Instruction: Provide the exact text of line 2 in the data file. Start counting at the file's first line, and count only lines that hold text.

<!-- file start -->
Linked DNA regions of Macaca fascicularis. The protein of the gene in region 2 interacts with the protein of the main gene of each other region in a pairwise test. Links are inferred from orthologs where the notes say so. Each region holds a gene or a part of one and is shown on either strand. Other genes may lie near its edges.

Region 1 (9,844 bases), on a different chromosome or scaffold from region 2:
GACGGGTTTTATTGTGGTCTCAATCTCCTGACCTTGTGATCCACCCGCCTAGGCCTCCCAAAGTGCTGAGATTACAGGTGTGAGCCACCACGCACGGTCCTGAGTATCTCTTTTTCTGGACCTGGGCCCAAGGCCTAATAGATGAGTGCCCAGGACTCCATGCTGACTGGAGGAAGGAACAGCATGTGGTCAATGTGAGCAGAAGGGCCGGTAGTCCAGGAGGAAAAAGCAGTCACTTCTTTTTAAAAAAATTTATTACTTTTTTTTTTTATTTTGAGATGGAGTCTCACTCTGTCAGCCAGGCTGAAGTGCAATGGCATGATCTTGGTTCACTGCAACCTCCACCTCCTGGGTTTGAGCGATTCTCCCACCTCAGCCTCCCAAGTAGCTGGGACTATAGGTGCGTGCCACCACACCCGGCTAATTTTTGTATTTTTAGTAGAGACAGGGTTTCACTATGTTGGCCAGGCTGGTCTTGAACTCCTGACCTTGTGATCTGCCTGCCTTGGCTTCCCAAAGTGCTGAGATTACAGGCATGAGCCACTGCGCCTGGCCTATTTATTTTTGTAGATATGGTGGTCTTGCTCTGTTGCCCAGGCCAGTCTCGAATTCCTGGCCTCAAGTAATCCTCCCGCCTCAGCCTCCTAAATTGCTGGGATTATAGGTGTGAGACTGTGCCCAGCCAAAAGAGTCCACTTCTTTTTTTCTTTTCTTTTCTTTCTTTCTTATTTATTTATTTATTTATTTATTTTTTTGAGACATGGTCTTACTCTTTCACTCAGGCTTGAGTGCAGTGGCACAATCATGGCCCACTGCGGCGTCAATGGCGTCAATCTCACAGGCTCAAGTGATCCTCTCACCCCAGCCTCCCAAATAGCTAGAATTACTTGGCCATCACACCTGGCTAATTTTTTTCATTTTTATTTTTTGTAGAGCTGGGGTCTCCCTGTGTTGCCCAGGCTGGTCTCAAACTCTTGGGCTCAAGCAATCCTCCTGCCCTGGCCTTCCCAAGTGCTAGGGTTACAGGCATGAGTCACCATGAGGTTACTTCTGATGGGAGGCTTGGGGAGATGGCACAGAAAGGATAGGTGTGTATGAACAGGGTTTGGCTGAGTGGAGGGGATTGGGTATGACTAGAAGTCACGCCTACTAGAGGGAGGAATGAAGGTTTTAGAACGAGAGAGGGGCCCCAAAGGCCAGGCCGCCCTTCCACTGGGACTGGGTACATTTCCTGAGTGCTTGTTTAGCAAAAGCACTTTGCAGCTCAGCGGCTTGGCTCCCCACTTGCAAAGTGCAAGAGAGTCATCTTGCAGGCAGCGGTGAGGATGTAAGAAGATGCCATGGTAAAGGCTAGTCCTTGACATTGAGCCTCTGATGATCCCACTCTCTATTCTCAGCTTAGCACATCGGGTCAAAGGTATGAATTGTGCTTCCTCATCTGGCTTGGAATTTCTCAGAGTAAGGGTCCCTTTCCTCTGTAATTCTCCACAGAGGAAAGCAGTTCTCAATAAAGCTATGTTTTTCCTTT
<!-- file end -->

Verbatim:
Region 1 (9,844 bases), on a different chromosome or scaffold from region 2: